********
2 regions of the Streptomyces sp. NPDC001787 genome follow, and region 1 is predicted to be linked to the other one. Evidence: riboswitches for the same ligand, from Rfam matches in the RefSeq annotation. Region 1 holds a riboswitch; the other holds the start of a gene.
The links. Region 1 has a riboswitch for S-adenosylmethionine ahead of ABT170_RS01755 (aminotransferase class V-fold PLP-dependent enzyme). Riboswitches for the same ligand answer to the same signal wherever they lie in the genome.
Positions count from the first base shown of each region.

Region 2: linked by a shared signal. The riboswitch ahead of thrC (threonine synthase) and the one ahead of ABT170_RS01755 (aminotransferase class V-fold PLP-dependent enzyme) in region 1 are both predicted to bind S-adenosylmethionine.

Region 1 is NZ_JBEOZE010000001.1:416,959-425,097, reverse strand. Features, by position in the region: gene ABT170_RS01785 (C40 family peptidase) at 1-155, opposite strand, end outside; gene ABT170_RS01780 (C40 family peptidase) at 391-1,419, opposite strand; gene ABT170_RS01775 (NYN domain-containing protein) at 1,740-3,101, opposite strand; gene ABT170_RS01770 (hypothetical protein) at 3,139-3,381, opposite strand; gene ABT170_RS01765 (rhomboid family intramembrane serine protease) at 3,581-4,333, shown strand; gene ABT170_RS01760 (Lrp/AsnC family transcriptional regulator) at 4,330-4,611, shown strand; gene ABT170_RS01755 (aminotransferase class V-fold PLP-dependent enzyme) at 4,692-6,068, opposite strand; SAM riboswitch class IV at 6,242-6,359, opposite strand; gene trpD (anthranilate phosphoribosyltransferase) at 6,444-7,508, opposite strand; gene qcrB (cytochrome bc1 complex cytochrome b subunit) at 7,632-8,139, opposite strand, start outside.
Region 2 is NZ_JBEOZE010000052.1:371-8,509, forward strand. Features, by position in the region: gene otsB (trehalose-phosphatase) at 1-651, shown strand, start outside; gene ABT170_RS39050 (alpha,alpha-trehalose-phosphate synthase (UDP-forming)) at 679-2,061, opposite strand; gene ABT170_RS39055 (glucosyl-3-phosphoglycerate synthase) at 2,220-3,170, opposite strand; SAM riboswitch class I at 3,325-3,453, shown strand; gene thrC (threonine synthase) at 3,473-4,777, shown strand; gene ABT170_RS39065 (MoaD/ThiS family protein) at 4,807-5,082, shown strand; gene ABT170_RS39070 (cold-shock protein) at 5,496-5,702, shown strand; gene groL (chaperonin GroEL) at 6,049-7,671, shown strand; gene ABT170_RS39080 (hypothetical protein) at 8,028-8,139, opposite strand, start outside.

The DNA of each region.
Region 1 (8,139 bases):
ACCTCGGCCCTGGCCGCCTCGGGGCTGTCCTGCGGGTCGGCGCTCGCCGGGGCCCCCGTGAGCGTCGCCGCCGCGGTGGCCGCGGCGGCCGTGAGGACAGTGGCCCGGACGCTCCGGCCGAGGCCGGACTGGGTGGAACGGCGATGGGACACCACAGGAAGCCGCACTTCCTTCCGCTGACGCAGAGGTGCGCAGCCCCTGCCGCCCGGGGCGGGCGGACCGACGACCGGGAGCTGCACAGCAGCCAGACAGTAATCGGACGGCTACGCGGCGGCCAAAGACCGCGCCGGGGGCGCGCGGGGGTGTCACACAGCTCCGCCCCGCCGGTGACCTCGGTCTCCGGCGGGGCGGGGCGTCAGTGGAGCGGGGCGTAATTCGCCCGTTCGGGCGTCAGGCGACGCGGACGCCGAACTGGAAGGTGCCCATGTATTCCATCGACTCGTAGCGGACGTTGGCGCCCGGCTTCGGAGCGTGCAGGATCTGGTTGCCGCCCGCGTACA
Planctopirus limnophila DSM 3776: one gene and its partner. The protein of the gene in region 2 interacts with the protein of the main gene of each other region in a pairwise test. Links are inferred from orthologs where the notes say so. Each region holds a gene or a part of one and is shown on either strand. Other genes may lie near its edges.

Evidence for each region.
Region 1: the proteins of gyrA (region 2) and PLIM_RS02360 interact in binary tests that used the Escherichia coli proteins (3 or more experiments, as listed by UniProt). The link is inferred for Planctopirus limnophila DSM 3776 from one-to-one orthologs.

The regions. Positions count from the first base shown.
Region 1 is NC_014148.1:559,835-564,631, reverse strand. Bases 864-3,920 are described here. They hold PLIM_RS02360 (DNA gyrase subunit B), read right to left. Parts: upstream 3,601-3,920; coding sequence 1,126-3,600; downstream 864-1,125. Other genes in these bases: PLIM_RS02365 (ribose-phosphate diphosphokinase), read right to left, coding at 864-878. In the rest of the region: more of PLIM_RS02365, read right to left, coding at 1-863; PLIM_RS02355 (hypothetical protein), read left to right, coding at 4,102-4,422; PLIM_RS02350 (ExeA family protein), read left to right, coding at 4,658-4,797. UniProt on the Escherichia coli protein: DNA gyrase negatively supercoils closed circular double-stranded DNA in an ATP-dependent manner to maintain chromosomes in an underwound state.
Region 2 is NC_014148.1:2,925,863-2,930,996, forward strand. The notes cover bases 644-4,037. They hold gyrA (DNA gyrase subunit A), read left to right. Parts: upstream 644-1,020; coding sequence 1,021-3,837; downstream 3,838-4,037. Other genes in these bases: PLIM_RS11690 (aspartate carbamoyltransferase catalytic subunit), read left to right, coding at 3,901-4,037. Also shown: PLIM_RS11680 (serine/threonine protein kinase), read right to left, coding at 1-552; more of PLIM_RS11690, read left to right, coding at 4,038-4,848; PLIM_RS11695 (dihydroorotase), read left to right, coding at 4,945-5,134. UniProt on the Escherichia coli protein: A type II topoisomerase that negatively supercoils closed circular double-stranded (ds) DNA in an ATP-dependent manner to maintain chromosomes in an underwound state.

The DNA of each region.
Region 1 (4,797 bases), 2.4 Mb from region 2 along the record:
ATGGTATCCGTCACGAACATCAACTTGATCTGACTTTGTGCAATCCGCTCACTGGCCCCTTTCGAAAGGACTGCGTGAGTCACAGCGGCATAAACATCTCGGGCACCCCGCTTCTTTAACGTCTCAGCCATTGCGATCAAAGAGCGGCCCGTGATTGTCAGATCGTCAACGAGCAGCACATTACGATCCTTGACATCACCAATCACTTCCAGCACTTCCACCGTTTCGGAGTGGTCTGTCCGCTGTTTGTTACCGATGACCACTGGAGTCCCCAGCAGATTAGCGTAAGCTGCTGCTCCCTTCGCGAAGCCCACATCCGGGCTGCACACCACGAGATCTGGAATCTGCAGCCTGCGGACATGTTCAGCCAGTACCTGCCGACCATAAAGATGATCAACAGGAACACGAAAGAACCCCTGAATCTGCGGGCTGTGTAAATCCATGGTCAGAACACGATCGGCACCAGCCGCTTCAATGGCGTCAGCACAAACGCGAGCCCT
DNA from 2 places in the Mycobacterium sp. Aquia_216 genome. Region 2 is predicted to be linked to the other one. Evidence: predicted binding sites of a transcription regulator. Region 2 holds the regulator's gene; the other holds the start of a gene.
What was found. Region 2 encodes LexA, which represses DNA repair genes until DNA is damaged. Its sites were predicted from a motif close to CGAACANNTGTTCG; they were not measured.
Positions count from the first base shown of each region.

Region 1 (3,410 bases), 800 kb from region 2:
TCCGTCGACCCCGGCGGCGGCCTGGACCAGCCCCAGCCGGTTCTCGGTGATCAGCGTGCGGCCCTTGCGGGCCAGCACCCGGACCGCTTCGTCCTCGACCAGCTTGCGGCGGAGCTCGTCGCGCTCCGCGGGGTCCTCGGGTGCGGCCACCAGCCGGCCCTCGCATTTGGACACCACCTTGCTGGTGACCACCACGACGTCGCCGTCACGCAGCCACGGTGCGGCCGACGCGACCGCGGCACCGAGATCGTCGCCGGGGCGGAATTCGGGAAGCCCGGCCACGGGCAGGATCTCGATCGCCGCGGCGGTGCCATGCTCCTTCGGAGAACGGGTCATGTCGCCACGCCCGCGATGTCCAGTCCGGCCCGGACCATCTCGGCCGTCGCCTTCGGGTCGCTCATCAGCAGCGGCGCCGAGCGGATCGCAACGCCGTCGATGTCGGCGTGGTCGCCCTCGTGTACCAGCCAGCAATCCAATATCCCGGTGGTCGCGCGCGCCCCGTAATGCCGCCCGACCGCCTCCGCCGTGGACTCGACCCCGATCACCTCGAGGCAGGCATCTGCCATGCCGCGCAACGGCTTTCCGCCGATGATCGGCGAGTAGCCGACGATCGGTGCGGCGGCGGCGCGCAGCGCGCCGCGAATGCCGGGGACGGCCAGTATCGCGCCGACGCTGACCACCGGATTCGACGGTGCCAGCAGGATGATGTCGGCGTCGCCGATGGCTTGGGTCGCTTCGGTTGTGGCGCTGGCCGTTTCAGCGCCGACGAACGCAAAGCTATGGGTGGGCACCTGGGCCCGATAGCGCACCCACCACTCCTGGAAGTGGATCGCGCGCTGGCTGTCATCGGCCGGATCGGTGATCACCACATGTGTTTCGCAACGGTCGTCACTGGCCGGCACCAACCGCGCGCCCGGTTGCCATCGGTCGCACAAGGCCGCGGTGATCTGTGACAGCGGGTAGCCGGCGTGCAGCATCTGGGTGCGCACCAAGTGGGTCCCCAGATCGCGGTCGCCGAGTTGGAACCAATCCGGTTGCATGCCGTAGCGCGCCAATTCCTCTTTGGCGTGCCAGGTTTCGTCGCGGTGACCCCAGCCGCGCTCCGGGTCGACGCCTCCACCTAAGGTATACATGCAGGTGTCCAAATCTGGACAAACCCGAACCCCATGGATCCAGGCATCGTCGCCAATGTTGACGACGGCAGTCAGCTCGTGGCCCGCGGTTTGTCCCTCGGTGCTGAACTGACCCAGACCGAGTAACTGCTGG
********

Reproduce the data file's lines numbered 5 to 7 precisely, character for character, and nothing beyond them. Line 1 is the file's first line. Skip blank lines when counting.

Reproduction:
Region 1 is NZ_JBEOZE010000001.1:416,959-425,097, reverse strand. Features, by position in the region: gene ABT170_RS01785 (C40 family peptidase) at 1-155, opposite strand, end outside; gene ABT170_RS01780 (C40 family peptidase) at 391-1,419, opposite strand; gene ABT170_RS01775 (NYN domain-containing protein) at 1,740-3,101, opposite strand; gene ABT170_RS01770 (hypothetical protein) at 3,139-3,381, opposite strand; gene ABT170_RS01765 (rhomboid family intramembrane serine protease) at 3,581-4,333, shown strand; gene ABT170_RS01760 (Lrp/AsnC family transcriptional regulator) at 4,330-4,611, shown strand; gene ABT170_RS01755 (aminotransferase class V-fold PLP-dependent enzyme) at 4,692-6,068, opposite strand; SAM riboswitch class IV at 6,242-6,359, opposite strand; gene trpD (anthranilate phosphoribosyltransferase) at 6,444-7,508, opposite strand; gene qcrB (cytochrome bc1 complex cytochrome b subunit) at 7,632-8,139, opposite strand, start outside.
Region 2 is NZ_JBEOZE010000052.1:371-8,509, forward strand. Features, by position in the region: gene otsB (trehalose-phosphatase) at 1-651, shown strand, start outside; gene ABT170_RS39050 (alpha,alpha-trehalose-phosphate synthase (UDP-forming)) at 679-2,061, opposite strand; gene ABT170_RS39055 (glucosyl-3-phosphoglycerate synthase) at 2,220-3,170, opposite strand; SAM riboswitch class I at 3,325-3,453, shown strand; gene thrC (threonine synthase) at 3,473-4,777, shown strand; gene ABT170_RS39065 (MoaD/ThiS family protein) at 4,807-5,082, shown strand; gene ABT170_RS39070 (cold-shock protein) at 5,496-5,702, shown strand; gene groL (chaperonin GroEL) at 6,049-7,671, shown strand; gene ABT170_RS39080 (hypothetical protein) at 8,028-8,139, opposite strand, start outside.

The DNA of each region.